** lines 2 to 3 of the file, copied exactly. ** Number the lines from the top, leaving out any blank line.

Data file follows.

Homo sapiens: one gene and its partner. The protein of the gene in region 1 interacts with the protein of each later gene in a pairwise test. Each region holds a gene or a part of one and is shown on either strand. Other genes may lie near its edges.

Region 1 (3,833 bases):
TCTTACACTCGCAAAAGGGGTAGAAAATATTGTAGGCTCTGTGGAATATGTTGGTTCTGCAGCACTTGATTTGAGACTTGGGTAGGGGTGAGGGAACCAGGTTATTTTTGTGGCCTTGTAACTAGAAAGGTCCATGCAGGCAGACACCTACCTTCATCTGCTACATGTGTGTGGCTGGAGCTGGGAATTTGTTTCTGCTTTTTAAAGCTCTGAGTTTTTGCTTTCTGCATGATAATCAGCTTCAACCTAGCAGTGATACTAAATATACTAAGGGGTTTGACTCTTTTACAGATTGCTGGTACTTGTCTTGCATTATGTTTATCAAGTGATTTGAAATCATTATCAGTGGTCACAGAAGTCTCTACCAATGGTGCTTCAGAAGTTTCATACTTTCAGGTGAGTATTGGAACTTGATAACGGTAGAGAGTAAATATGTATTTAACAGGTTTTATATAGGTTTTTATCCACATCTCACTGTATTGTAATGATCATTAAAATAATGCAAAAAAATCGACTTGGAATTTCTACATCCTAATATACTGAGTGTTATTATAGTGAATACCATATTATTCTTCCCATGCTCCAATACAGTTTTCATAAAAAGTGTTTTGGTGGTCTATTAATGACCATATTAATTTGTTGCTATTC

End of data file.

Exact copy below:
Region 1 (3,833 bases):
TCTTACACTCGCAAAAGGGGTAGAAAATATTGTAGGCTCTGTGGAATATGTTGGTTCTGCAGCACTTGATTTGAGACTTGGGTAGGGGTGAGGGAACCAGGTTATTTTTGTGGCCTTGTAACTAGAAAGGTCCATGCAGGCAGACACCTACCTTCATCTGCTACATGTGTGTGGCTGGAGCTGGGAATTTGTTTCTGCTTTTTAAAGCTCTGAGTTTTTGCTTTCTGCATGATAATCAGCTTCAACCTAGCAGTGATACTAAATATACTAAGGGGTTTGACTCTTTTACAGATTGCTGGTACTTGTCTTGCATTATGTTTATCAAGTGATTTGAAATCATTATCAGTGGTCACAGAAGTCTCTACCAATGGTGCTTCAGAAGTTTCATACTTTCAGGTGAGTATTGGAACTTGATAACGGTAGAGAGTAAATATGTATTTAACAGGTTTTATATAGGTTTTTATCCACATCTCACTGTATTGTAATGATCATTAAAATAATGCAAAAAAATCGACTTGGAATTTCTACATCCTAATATACTGAGTGTTATTATAGTGAATACCATATTATTCTTCCCATGCTCCAATACAGTTTTCATAAAAAGTGTTTTGGTGGTCTATTAATGACCATATTAATTTGTTGCTATTC